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Life is short, and Art long; the crisis fleeting; experience perilous, and decision difficult. The physician must not only be prepared to do what is right himself, but also to make the patient, the attendants, and externals cooperate.
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THE BIG NEST
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Published by The Big Nest
This Edition first published in 2016
Copyright © 2016 The Big Nest
Images and Illustrations © 2016 Stocklibrary.org
All Rights Reserved.
1. Life is short, and Art long; the crisis fleeting; experience perilous, and decision difficult. The physician must not only be prepared to do what is right himself, but also to make the patient, the attendants, and externals cooperate.
2. In disorders of the bowels and vomitings, occurring spontaneously, if the matters purged be such as ought to be purged, they do good, and are well borne; but if not, the contrary. And so artificial evacuations, if they consist of such matters as should be evacuated, do good, and are well borne; but if not, the contrary. One, then, ought to look to the country, the season, the age, and the diseases in which they are proper or not.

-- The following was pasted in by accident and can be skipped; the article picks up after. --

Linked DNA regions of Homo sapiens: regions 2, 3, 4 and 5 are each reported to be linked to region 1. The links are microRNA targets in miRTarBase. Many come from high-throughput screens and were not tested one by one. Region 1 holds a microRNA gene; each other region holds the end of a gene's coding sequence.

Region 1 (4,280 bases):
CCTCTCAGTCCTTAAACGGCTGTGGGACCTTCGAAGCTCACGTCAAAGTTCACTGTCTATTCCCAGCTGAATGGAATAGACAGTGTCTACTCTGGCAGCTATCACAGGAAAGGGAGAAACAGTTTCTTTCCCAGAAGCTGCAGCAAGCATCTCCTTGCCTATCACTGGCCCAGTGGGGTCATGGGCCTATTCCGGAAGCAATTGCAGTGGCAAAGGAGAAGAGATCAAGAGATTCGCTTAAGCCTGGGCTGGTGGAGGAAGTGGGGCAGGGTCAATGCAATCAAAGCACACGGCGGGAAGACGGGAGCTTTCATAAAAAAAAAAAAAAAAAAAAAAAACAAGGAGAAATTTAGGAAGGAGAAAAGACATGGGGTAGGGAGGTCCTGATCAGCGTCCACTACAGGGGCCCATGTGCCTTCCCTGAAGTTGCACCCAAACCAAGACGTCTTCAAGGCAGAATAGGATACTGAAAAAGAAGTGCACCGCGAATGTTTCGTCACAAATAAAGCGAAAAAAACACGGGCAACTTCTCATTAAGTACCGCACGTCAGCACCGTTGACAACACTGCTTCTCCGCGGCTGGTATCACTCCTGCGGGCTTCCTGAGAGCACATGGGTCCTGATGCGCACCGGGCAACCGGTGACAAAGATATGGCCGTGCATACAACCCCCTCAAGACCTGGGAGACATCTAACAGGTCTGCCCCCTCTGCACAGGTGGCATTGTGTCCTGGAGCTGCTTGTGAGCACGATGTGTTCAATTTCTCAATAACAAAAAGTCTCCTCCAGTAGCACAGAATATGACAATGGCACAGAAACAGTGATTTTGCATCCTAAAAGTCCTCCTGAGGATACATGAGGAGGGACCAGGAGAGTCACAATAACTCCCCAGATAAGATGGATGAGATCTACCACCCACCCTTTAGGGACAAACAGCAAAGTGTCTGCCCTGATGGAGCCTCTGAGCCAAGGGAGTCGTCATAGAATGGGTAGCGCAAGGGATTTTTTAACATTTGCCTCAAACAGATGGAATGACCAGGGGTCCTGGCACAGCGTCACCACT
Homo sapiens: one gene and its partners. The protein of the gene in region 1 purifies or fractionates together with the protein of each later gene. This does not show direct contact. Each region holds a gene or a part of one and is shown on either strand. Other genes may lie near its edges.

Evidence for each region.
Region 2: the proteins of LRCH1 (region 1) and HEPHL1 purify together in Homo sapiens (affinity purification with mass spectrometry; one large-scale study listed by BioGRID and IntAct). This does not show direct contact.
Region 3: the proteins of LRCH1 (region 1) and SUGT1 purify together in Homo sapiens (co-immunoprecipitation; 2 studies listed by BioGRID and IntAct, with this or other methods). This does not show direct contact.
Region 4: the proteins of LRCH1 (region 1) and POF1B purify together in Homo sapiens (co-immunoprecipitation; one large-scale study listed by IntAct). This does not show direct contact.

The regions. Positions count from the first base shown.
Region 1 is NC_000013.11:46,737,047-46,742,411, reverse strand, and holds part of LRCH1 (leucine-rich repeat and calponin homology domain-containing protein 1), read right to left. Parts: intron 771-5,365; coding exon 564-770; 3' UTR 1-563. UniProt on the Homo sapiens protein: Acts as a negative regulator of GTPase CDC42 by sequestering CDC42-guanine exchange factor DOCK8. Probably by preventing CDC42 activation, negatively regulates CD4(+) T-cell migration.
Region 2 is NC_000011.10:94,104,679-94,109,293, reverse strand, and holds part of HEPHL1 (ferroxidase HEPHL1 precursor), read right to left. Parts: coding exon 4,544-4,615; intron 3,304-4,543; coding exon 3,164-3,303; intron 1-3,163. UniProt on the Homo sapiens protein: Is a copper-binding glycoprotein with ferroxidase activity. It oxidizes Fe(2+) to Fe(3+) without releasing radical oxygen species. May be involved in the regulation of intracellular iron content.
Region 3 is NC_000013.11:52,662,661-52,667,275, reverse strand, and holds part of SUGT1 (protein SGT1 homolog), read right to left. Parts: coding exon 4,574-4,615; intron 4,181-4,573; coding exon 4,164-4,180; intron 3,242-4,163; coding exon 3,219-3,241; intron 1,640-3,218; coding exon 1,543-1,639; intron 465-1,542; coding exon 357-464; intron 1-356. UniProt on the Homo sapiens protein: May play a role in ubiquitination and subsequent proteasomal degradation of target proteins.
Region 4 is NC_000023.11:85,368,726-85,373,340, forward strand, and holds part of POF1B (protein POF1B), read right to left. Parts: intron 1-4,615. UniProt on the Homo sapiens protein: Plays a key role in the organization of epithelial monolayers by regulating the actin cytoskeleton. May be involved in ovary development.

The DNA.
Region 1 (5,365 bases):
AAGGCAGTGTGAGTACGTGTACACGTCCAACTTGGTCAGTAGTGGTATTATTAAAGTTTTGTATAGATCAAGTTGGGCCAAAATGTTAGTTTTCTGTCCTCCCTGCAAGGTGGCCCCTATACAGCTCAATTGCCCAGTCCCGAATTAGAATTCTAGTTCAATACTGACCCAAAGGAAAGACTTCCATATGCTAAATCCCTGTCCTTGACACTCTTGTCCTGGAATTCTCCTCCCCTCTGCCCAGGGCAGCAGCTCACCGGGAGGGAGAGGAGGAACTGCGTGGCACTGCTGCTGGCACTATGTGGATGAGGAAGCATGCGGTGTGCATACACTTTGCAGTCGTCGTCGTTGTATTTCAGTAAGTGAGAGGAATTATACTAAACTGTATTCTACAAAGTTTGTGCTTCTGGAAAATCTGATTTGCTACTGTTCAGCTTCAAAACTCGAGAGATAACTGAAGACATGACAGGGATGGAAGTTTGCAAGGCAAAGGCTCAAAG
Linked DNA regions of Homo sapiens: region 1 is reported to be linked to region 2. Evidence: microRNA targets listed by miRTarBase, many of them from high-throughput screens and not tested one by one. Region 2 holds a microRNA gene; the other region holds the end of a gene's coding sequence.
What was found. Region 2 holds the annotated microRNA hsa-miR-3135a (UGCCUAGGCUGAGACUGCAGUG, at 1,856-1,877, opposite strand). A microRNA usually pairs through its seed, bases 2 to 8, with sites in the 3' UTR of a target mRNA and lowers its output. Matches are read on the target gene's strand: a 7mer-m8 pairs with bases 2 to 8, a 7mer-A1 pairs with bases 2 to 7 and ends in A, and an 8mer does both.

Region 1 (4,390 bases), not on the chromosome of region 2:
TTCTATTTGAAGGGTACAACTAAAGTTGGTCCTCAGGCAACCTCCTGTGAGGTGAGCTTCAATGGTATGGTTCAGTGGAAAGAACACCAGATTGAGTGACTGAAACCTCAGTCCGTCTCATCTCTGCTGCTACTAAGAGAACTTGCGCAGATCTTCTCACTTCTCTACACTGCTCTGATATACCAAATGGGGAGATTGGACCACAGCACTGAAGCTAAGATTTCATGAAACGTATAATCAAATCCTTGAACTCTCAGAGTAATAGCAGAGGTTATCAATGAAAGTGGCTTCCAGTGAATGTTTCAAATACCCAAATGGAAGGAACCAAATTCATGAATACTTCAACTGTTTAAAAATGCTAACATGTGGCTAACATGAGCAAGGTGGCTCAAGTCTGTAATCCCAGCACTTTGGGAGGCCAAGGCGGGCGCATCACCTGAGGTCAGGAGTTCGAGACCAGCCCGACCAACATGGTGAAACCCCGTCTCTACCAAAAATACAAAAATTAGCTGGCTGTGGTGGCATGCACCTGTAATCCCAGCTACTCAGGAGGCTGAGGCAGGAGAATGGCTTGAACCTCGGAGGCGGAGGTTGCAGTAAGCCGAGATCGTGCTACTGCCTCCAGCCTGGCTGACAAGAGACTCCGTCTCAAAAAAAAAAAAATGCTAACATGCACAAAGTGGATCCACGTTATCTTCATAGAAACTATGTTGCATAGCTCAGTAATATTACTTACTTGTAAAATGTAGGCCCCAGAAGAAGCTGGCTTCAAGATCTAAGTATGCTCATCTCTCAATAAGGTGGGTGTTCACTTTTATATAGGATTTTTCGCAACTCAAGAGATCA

3. In the athletae, embonpoint, if carried to its utmost limit, is dangerous, for they cannot remain in the same state nor be stationary; and since, then, they can neither remain stationary nor improve, it only remains for them to get worse; for these reasons the embonpoint should be reduced without delay, that the body may again have a commencement of reparation. Neither should the evacuations, in their case, be carried to an extreme, for this also is dangerous, but only to such a point as the person’s constitution can endure. In like manner, medicinal evacuations, if carried to an extreme, are dangerous; and again, a restorative course, if in the extreme, is dangerous.
4. A slender restricted diet is always dangerous in chronic diseases, and also in acute diseases, where it is not requisite. And again, a diet brought to the extreme point of attenuation is dangerous; and repletion, when in the extreme, is also dangerous.